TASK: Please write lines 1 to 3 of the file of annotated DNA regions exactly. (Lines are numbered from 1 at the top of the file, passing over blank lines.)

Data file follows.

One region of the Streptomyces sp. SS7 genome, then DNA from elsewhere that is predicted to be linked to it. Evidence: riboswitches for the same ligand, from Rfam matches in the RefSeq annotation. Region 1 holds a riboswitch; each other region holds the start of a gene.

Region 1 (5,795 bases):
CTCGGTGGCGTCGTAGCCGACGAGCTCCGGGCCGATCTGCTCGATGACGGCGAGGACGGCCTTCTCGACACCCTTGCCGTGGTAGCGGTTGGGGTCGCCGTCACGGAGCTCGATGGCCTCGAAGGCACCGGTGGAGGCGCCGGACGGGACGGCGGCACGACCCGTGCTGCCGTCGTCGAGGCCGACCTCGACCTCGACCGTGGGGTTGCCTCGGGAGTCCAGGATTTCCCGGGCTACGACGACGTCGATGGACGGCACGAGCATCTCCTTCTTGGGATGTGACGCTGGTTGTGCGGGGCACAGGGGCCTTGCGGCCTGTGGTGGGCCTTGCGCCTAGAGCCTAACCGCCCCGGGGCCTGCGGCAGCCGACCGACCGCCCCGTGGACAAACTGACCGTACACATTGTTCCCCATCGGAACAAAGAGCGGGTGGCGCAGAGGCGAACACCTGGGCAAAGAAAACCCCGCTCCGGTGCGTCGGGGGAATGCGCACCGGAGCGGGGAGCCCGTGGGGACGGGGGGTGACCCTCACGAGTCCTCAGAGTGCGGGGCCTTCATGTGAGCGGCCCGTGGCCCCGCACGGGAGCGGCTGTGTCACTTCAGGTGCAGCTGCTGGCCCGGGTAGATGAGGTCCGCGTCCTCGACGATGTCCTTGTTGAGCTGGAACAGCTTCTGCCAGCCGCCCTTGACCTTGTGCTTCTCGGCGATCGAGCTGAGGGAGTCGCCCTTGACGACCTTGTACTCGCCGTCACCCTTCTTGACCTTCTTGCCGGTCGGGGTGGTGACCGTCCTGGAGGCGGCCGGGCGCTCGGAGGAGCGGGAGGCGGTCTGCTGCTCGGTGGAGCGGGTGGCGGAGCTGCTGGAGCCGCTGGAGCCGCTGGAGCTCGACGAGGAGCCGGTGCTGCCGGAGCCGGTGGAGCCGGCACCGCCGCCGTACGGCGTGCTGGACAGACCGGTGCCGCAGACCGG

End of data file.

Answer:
One region of the Streptomyces sp. SS7 genome, then DNA from elsewhere that is predicted to be linked to it. Evidence: riboswitches for the same ligand, from Rfam matches in the RefSeq annotation. Region 1 holds a riboswitch; each other region holds the start of a gene.

Region 1 (5,795 bases):
CTCGGTGGCGTCGTAGCCGACGAGCTCCGGGCCGATCTGCTCGATGACGGCGAGGACGGCCTTCTCGACACCCTTGCCGTGGTAGCGGTTGGGGTCGCCGTCACGGAGCTCGATGGCCTCGAAGGCACCGGTGGAGGCGCCGGACGGGACGGCGGCACGACCCGTGCTGCCGTCGTCGAGGCCGACCTCGACCTCGACCGTGGGGTTGCCTCGGGAGTCCAGGATTTCCCGGGCTACGACGACGTCGATGGACGGCACGAGCATCTCCTTCTTGGGATGTGACGCTGGTTGTGCGGGGCACAGGGGCCTTGCGGCCTGTGGTGGGCCTTGCGCCTAGAGCCTAACCGCCCCGGGGCCTGCGGCAGCCGACCGACCGCCCCGTGGACAAACTGACCGTACACATTGTTCCCCATCGGAACAAAGAGCGGGTGGCGCAGAGGCGAACACCTGGGCAAAGAAAACCCCGCTCCGGTGCGTCGGGGGAATGCGCACCGGAGCGGGGAGCCCGTGGGGACGGGGGGTGACCCTCACGAGTCCTCAGAGTGCGGGGCCTTCATGTGAGCGGCCCGTGGCCCCGCACGGGAGCGGCTGTGTCACTTCAGGTGCAGCTGCTGGCCCGGGTAGATGAGGTCCGCGTCCTCGACGATGTCCTTGTTGAGCTGGAACAGCTTCTGCCAGCCGCCCTTGACCTTGTGCTTCTCGGCGATCGAGCTGAGGGAGTCGCCCTTGACGACCTTGTACTCGCCGTCACCCTTCTTGACCTTCTTGCCGGTCGGGGTGGTGACCGTCCTGGAGGCGGCCGGGCGCTCGGAGGAGCGGGAGGCGGTCTGCTGCTCGGTGGAGCGGGTGGCGGAGCTGCTGGAGCCGCTGGAGCCGCTGGAGCTCGACGAGGAGCCGGTGCTGCCGGAGCCGGTGGAGCCGGCACCGCCGCCGTACGGCGTGCTGGACAGACCGGTGCCGCAGACCGG